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Q&A: SpaceBot, the All-Terrain Robot

Q&A: SpaceBot, the All-Terrain Robot

SpaceBot is a robot that looks like an insect. Its high degree of autonomy opens the door to multiple applications in space, especially on Mars. DirectIndustry e-magazine met with Arne ROENNAU, Manager of the Robotics Department at Forschungszentrum Informatik in Karlsruhe, which developed SpaceBot.  

DirectIndustry e-magazine: SpaceBot looks like a spider. Was that intentional?

Arne Roennau: It’s a bio-inspired robot. We drew inspiration from stink bugs to build a robust robot that can travel on all kinds of terrain. It can use its legs to grab objects and carry them. By using its camera to create an environment map of its surroundings, it can independently decide where to bring the objects.

DirectIndustry e-magazine: What makes it so autonomous?

Arne Roennau: The robot does everything by itself. You just give it a mission goal and it creates its tasks by itself—the time to the obstacles, time to the objects—and it carries them to the destination. A mission control system coordinates different autonomous tasks and establishes a goal requiring different steps. It can pick up cylindrical or square materials and can carry up to 1 kg.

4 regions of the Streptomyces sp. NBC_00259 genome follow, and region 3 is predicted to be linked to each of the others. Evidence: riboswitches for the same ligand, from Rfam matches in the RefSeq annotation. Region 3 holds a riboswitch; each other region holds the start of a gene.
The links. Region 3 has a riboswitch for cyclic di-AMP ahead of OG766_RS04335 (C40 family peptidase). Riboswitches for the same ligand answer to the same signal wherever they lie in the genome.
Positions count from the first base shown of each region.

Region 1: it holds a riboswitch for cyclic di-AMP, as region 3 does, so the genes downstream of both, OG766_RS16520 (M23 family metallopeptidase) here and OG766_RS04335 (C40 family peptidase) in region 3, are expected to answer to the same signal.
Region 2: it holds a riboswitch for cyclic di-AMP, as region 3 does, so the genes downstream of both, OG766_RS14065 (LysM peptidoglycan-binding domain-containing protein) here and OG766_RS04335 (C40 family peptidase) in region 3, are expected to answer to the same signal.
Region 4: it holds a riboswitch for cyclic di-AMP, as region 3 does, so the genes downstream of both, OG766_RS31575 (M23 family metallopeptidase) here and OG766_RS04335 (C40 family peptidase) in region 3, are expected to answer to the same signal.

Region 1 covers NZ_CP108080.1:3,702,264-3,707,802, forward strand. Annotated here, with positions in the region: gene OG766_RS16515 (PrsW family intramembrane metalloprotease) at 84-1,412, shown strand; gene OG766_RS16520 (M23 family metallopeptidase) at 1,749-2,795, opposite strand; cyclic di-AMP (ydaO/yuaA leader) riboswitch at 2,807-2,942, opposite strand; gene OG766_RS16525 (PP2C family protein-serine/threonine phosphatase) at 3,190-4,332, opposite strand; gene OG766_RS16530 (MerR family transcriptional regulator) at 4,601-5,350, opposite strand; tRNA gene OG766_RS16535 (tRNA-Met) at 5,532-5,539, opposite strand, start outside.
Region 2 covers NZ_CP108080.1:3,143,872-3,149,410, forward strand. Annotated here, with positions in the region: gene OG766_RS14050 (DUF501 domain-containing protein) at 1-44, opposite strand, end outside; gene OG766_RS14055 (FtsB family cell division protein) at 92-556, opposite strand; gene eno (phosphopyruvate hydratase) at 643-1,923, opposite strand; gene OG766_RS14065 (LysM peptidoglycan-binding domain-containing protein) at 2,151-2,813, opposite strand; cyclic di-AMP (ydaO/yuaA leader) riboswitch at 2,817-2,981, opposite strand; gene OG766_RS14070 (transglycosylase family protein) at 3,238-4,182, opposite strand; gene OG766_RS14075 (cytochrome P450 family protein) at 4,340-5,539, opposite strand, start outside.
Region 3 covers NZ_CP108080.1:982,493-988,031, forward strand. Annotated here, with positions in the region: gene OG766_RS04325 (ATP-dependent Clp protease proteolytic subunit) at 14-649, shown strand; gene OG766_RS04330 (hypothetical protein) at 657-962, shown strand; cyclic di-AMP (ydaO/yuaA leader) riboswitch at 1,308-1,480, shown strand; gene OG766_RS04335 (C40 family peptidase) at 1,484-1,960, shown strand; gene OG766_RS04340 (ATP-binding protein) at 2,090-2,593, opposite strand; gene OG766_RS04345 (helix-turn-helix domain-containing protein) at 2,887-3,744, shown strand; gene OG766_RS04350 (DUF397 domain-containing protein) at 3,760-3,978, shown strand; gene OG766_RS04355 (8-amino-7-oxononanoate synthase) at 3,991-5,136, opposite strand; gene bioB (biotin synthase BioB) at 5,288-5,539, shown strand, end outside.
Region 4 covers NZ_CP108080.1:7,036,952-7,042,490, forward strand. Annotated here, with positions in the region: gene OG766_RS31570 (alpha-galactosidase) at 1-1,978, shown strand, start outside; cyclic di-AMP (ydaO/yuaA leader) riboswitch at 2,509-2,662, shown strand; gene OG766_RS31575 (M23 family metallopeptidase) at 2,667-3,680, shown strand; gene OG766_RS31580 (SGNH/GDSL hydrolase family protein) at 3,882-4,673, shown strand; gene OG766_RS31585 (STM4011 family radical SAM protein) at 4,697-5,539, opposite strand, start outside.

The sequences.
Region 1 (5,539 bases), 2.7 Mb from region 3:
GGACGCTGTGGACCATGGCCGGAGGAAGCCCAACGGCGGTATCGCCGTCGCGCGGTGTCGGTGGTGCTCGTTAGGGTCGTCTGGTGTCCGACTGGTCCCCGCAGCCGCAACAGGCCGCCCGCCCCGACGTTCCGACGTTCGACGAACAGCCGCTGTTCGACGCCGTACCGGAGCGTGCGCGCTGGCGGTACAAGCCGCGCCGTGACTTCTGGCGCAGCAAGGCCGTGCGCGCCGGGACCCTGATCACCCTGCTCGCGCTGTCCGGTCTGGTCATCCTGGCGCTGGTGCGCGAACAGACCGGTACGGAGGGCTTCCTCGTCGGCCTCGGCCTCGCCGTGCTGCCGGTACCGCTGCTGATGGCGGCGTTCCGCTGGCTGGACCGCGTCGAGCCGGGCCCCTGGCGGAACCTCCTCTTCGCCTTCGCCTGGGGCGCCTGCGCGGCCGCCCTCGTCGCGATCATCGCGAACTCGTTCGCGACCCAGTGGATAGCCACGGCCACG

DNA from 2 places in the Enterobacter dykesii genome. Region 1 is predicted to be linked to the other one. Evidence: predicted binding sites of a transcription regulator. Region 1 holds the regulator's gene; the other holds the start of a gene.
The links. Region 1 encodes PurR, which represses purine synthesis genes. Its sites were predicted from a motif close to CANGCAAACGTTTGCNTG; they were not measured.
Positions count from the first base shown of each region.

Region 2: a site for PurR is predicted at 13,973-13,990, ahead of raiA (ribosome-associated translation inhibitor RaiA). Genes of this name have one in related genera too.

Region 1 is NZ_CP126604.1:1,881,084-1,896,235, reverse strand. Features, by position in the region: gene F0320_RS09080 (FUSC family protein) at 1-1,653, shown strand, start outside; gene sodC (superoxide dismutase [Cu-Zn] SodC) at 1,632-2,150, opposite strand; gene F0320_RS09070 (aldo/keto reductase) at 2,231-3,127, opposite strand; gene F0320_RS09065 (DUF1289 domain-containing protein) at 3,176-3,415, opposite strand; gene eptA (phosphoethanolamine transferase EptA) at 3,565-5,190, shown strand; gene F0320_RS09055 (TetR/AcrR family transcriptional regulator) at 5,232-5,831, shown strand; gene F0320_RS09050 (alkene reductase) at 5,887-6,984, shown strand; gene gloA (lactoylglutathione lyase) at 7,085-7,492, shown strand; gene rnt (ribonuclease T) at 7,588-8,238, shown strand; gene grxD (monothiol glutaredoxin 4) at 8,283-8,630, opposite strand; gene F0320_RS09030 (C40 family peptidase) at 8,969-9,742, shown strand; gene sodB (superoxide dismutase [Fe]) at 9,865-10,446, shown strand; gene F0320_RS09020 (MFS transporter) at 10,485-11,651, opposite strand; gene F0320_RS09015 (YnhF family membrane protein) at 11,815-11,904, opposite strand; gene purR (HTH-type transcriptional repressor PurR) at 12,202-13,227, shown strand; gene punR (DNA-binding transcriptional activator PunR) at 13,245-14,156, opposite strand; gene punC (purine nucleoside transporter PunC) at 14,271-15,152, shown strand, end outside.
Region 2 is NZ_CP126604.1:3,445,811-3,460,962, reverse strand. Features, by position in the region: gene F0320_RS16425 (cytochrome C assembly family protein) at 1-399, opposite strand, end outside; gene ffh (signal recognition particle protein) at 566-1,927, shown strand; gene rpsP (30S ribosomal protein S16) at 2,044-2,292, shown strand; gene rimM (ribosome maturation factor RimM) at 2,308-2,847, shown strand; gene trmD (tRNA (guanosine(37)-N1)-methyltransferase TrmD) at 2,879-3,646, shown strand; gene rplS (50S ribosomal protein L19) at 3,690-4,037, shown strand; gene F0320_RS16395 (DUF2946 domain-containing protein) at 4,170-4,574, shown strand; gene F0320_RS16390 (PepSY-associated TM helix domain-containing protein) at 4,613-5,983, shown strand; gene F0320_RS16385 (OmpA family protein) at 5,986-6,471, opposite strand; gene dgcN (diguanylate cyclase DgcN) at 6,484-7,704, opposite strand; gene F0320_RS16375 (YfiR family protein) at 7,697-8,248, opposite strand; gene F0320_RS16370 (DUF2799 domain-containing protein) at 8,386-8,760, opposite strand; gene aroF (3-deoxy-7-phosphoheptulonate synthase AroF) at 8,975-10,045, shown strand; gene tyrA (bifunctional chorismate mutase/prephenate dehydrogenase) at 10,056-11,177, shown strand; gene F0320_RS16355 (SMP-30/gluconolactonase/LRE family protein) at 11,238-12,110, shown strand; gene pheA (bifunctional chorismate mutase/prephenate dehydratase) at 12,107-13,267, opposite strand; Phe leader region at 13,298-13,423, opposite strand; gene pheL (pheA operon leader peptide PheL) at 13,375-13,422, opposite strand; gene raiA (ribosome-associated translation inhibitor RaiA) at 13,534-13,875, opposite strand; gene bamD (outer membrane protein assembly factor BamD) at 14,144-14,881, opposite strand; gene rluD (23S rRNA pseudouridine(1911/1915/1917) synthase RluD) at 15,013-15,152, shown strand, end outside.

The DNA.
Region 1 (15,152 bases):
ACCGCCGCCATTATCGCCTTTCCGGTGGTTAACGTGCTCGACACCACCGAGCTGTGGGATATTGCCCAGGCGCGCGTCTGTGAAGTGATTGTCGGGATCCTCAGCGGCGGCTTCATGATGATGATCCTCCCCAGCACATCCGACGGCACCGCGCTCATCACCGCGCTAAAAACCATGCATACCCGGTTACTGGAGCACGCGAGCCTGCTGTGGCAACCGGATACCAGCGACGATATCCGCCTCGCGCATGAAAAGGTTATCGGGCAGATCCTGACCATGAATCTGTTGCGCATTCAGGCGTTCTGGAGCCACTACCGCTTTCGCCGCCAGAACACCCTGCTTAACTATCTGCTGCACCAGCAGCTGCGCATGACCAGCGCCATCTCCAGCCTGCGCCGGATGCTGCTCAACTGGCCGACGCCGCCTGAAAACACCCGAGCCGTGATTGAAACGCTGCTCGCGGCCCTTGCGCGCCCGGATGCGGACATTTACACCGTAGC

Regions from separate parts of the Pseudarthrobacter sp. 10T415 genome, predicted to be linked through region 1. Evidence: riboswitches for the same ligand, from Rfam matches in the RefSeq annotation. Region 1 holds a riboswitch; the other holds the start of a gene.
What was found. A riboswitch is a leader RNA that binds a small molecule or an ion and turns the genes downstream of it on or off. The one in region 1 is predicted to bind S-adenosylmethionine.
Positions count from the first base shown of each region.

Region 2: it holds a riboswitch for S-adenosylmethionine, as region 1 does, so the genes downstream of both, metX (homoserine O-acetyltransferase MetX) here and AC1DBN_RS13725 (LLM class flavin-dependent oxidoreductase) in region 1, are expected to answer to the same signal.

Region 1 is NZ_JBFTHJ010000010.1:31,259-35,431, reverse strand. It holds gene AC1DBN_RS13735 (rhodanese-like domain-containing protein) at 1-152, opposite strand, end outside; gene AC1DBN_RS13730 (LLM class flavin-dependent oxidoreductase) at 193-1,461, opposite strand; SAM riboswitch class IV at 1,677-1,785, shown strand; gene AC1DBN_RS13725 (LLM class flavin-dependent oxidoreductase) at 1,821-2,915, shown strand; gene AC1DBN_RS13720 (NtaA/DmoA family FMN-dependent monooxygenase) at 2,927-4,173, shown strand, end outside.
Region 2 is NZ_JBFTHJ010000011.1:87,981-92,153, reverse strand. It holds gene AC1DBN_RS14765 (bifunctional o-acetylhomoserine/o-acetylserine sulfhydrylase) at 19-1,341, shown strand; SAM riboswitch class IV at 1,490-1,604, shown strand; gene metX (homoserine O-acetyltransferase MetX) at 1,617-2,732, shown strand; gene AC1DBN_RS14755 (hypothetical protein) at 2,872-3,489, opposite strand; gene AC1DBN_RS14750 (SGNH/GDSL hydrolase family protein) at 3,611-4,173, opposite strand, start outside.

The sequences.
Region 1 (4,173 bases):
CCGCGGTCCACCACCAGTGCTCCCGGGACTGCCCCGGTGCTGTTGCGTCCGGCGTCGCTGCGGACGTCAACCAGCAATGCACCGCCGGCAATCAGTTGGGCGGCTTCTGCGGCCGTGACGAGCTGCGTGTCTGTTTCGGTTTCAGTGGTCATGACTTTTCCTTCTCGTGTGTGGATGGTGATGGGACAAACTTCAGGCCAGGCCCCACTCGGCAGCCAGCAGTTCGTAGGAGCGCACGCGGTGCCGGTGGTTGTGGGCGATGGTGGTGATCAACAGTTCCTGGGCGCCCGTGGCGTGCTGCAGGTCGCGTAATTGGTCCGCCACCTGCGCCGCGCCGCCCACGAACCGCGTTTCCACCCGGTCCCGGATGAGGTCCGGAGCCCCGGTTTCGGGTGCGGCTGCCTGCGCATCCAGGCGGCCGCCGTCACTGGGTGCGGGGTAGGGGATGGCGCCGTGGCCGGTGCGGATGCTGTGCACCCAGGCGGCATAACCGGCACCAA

DirectIndustry e-magazine: Why did you make a robot with legs and not a rover?

Arne Roennau: We have given the robot legs so it can move on very rough terrain with deep gullies and climb large obstacles. The robot will not roll over obstacles; it can just climb over them like the insects do.

DirectIndustry e-magazine: What other advantages does it have?

Arne Roennau: It can adapt its behavior to the terrain. If you want measurements, you can place sensors on the robot. It also has many legs so it can keep moving even if one is broken. It is also stable. It won’t fall, which is not the case with a rover.

DirectIndustry e-magazine: What kind of applications do you anticipate?

Arne Roennau: We targeted space applications, but also search and rescue. For example, after a natural disaster where you have collapsed buildings, it can access places too dangerous for people. It can climb over building debris like a rescue dog.

DirectIndustry e-magazine: Can you imagine applications in other sectors?

Arne Roennau: We’ve thought about mining, oil and gas. Our robot could travel inside mines or across oil fields because it is independent of roads and does not need specific infrastructure.

DirectIndustry e-magazine: Is it going to be sent to Mars?

Arne Roennau: I hope! But not this version. We are increasing the robot’s reliability to meet outer space requirements. And then it can maybe fly to Mars alongside Curiosity. A robot with real legs could have a scientific advantage. It could fly into craters or climb higher into the mountains. We also want it to cooperate with other robots like Curiosity. For example, we can imagine it picking up samples and taking them to Curiosity for examination.